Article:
What is the Difference: First-Price vs. Second-Price Auction in Programmatic Advertising?

Programmatic advertising is definitely the biggest innovation in digital marketing over the last few years. Step by step it changed the entire world of advertising. You’ve definitely come across terms such as  Header Bidding and Real Time-Auction – you have to be aware that they made new challenges in the programmatic world. 

While you are starting your adventure with the RTB software you need to know that there are two key types of auctions: first-price and second-price. 

So let’s dive deeper into the difference between them and why first-price auctions are getting more and more popular.

What is the First-Price Auction?

In the simplest terms, both auctions select the highest bidder as the winner of the auction. Makes sense, we want to choose the guy who wants to pay us the most. The difference comes when it’s time to paying. In the first-price auction, the winner pays us what they offered as their bid.

The type of auction gives a lot of transparency, advertisers know exactly how much they will pay for 1000 impressions and publishers know how much they will get. Thanks to this, it’s much easier to estimate expenses and incomes and plan a long-term strategy. 

First-Price Auction Example:

We have three advertisers taking part in the real-time auction. Each of them declares how much they are able to pay for 1000 impressions:

Alex offers $5

John offers $3

Chris offers $4

The highest bid offer is Alex and he is the winner of the auction.  Alex will pay exactly $5 per 1 000 impressions to the publisher/ad exchange.

What is the Second-Price Auctions?

In the Second-Price Auction, the highest bidder also wins. How does that work though?  Well, the winner typically pays $.01 more than what the 2nd highest bidder offered to pay.

Second-Price Auction Example:

We have three advertisers taking part in the real-time auction. Each of them declares how much they are able to pay for 1000 impressions:

Alex offers $5

John offers $3

Chris offers $4

Alex provides the highest bid again and he is the winner of the auction.  Alex will pay the publisher/ad exchange $0,01 more than the second-highest bid – which is $4,01

The reduction in price for the bid is the difference between what the highest-bidder declared they would pay and the final price per 1000 impressions. 

You probably just thought …. OMG isn’t that amazing!? However, everything has its pros and cons, scroll down to find out more!

Aren’t Second-Price Auctions Always Better For the Buyer?

Now, I know what you’re thinking. If you’re an advertiser who’s bidding for traffic, you want the 2nd-price auction method, and if you’re a publisher who’s selling your ad space, you want the 1st-price auction method.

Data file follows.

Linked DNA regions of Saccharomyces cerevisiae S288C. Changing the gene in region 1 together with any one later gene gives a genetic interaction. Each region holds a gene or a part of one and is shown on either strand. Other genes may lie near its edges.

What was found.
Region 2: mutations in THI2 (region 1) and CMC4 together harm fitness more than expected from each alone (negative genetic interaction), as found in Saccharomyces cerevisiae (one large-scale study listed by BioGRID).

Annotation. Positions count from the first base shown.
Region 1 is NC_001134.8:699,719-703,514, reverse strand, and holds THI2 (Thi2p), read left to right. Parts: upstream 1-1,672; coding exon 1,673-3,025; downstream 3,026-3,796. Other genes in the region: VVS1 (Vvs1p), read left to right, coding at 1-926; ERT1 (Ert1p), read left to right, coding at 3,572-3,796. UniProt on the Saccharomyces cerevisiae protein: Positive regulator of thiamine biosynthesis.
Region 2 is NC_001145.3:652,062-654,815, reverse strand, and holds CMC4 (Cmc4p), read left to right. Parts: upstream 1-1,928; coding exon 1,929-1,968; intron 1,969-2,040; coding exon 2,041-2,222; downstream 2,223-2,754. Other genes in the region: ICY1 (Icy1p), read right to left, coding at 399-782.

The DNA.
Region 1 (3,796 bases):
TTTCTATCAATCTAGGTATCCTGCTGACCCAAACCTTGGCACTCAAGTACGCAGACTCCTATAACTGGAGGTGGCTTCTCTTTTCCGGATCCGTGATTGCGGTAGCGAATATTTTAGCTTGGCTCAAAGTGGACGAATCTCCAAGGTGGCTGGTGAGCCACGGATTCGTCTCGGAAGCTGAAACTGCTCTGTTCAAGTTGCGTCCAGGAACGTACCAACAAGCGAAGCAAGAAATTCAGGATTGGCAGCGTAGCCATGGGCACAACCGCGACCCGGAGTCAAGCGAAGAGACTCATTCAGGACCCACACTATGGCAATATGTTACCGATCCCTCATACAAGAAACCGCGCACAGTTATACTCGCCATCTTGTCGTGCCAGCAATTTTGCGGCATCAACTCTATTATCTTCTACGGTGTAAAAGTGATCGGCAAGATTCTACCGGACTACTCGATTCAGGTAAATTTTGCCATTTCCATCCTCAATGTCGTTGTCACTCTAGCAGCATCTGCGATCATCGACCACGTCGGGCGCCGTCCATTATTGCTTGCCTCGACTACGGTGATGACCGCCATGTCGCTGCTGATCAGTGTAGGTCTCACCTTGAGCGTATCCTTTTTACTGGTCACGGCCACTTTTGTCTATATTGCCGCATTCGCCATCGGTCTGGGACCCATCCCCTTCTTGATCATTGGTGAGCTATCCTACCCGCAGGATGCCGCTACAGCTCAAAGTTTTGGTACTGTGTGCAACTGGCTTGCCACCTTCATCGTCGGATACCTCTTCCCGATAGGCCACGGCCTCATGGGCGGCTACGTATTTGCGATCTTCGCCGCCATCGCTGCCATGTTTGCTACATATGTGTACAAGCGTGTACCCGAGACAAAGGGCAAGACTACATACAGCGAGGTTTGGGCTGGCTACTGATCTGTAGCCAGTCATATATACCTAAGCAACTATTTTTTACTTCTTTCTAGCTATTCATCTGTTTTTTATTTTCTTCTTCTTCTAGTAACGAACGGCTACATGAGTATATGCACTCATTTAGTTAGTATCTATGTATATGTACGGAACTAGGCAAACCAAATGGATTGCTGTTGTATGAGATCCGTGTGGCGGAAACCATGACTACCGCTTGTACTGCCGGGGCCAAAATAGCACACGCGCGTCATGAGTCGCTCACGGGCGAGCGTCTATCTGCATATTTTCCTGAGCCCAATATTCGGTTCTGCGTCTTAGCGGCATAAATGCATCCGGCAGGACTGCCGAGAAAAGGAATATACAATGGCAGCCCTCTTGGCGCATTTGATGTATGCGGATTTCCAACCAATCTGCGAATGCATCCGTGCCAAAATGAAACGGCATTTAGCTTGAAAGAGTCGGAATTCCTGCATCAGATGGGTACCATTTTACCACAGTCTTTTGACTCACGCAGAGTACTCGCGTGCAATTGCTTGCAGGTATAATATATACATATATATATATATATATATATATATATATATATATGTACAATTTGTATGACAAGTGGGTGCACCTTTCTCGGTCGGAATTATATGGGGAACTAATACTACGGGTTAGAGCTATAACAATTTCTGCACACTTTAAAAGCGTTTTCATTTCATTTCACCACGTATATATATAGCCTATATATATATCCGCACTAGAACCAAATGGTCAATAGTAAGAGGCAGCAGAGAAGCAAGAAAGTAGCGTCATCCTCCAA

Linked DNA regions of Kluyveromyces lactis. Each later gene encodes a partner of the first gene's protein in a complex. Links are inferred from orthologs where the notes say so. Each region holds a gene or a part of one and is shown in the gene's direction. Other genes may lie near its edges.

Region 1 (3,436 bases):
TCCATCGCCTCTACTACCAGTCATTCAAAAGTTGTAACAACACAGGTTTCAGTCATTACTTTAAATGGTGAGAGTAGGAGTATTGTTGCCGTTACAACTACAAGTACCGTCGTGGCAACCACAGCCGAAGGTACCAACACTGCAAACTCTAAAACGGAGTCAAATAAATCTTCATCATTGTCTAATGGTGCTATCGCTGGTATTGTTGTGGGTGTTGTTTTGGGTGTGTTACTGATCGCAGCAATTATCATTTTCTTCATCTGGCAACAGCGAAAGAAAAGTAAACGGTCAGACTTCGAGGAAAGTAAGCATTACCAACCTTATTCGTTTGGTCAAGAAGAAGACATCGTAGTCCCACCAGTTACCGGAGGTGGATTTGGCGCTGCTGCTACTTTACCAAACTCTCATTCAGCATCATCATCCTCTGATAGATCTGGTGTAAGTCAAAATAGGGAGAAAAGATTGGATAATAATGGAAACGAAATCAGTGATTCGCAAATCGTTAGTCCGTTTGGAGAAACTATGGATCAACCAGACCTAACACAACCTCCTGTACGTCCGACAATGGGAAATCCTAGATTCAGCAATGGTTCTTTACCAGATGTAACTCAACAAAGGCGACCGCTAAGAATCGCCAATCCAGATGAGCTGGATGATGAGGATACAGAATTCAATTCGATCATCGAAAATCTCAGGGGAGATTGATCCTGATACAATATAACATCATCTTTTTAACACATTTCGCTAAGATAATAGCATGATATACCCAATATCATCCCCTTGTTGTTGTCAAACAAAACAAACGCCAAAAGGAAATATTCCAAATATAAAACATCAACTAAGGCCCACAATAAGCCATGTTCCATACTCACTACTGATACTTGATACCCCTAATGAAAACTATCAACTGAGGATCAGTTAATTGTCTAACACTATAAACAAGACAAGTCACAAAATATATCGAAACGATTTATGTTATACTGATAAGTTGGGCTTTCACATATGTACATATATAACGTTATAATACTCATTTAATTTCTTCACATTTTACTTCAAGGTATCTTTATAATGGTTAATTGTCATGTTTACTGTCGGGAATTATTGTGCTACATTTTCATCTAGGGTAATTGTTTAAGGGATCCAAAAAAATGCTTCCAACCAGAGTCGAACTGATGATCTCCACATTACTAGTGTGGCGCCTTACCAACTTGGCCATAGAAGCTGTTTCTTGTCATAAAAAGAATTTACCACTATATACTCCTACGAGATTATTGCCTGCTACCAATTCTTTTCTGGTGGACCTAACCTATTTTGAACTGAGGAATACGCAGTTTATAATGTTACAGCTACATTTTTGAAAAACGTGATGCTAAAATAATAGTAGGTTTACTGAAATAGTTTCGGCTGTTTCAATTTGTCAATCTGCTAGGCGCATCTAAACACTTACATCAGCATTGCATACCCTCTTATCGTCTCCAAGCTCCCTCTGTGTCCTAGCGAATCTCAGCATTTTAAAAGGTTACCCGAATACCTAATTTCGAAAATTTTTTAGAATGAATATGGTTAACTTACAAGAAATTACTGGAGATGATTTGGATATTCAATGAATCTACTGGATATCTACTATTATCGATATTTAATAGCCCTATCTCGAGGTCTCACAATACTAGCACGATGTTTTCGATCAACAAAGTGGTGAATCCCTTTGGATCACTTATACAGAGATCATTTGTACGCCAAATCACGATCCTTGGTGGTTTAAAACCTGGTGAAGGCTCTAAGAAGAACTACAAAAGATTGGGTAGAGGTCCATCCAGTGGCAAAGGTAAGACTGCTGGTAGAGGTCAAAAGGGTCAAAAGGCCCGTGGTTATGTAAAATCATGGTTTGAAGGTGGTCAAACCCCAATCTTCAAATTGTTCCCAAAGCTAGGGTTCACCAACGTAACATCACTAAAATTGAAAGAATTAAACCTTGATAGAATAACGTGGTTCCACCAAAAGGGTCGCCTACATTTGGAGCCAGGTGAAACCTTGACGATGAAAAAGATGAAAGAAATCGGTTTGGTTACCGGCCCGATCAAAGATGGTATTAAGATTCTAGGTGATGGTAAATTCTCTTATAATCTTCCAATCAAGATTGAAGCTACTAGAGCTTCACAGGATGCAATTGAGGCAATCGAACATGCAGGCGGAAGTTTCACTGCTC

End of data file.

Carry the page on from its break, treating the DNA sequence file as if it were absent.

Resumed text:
Unfortunately, it’s not that simple. Let’s take a look at an example of header bidding using second price auction:

Justyna made a higher bid than the winning bid, but she didn’t win. This is not beneficial for her as the advertiser if she wants this traffic. Why is this happening? In this scenario 2 auctions are taking place.

The first auction is the internal auction in the DSP where Justyna bid $16.00, which she wins because she’s the highest bidder. The second auction is external, between DSPs competing in the auction for the visit from the publisher.

Her DSP works on a second-price auction, so even though she wins, they select the second bidder’s price plus $.01 as the bid for the second auction, thereby bidding $9.51. 

Whether the publisher uses a first-price or second-price auction is irrelevant at this point because the highest bidder will still win. Since another DSP bid is $15.00 – which is less than Justyna’s original bid, but more than the bid her DSP used – the other DSP wins.

Most publishers use first-price auction so they can take the $15.00 bid – and the auction is done. As you can see, in this example, both the publisher and the advertiser lose. If Justyna’s DSP used first-price auction and bid with this price, she would have won the traffic and the publisher would have sold the traffic at $1 more.

First-Price Auction Advantages for the Advertisers

The fact you can pay less than you bid per 1000 impressions is very tempting, right? Let us explain what the positive sides are of the First-Price Auction:

  • The first-price auction goes great with the header bidding, not only allowing smooth simultaneous bidding, but also more competitive bids.
  • Clear financial strategy – the first-price auction allows you to precisely estimate your budget and predict your potential ROI. 
  • Stop unnatural overbidding – a very popular practice among advertisers using second-price auctions is making an exaggeratedly high bid since they are pretty sure that they will never pay that much even if their bid wins. However, these huge bids can create an unwarranted price increase. 

Automatic Bidding Management Strategies with Voluum

Both auction types require using different strategies for placing and managing bids. However, both may benefit from automation that ensures that the optimal bid is placed all the time.

Voluum tracker has a powerful automizer module which, when connected with an API-integrated traffic source, allows to change the bids inside a traffic source using ‘if/then’ logic. This way your bidding strategy will always be up-to-date and reflect the current conditions.

Voluum offers plenty other of features necessary for a native or other advertiser. Give Voluum a try and you won’t regret it!

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